April 10, 2012 | Dublin Councilman Eric Swalwell is getting major points for recreating a 1972 advertisement for a short five-minute debate between Stark and then-Rep. George P. Miller aired on Channel 2. It's not the crack campaign research find some are making it out to be. The similarities between a young Stark challenging Miller in the Democratic primary and Swalwell, 31, today taking on 80-year-old Stark are too obvious, but a few weeks past the season premiere of "Mad Men" and a recent retro edition of Newsweek, the reconstituted ad hits a timely chord.
A month ago, Stark tackled the issues surrounding his upstart campaign against Miller and their similarities today. Stark said aside from the age difference, the issues are vastly different. Miller favored the Vietnam War, said Stark, who predicated his campaign as the anti-war candidate. He was also out-of-touch, Stark said, with voters in the East Bay who in the shadow of Earth Day's creation, were increasingly more aware of environmental issues.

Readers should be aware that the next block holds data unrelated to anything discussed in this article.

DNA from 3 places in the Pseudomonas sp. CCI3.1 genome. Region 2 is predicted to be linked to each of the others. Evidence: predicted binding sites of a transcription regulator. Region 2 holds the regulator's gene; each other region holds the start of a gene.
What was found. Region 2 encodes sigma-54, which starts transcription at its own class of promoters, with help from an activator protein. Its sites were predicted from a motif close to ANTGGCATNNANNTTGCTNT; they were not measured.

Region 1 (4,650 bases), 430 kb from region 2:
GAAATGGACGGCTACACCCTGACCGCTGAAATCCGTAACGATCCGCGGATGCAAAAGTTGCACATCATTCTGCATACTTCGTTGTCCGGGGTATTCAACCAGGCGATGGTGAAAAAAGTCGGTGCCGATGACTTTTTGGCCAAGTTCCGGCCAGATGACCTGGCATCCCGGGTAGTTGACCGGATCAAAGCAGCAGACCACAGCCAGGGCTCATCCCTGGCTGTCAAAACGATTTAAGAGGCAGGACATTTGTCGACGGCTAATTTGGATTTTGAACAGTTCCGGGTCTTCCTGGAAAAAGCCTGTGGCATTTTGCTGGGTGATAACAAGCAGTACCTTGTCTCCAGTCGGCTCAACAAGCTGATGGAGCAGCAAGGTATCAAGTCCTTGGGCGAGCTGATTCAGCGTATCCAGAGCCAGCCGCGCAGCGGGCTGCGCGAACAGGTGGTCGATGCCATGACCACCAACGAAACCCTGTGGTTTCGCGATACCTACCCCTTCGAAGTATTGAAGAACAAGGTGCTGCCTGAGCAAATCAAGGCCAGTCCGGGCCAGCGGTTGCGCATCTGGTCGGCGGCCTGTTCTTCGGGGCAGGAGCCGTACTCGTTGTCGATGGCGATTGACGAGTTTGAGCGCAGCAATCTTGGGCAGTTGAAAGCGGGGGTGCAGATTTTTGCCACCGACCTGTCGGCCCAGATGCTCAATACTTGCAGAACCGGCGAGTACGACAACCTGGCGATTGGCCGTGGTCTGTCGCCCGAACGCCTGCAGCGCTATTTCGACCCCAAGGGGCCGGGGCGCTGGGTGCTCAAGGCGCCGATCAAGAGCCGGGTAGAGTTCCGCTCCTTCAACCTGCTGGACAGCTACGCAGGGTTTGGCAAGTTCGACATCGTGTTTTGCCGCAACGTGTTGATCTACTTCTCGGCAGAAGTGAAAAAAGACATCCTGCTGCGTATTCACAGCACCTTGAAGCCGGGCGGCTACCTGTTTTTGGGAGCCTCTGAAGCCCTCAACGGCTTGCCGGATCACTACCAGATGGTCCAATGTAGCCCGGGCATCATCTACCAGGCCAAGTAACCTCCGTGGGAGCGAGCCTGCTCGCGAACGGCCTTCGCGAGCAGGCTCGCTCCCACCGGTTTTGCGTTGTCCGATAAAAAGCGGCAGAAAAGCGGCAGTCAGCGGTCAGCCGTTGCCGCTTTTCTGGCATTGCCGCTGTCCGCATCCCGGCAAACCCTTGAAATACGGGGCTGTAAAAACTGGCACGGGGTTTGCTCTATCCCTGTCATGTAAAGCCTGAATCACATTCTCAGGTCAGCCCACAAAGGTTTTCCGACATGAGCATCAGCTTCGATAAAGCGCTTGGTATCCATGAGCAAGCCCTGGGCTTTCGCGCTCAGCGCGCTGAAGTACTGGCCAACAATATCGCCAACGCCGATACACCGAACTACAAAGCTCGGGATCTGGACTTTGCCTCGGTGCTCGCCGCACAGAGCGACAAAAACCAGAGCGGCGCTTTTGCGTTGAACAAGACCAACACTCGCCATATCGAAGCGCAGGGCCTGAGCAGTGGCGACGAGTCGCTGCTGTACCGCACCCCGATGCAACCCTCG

Echoes of 1972
It will be interesting to see how Swalwell's co-opting of Stark's own campaign strategy from four-decades ago works among voters. Swalwell appears intent on reformatting the out-of-touch meme now featuring Stark's residency in Maryland and his poor attendance record. Recently, Swalwell has not been shy in sprinkling thinly-veiled rhetoric highlighting Stark's age and physical condition and his propensity for publicly putting his foot in his mouth.
Voters in the Tri Valley may grasp the language as a call for youthful change, but older voters in the East Bay are increasingly hearing the harsh words of a young whippersnapper calling them useless and decrepit.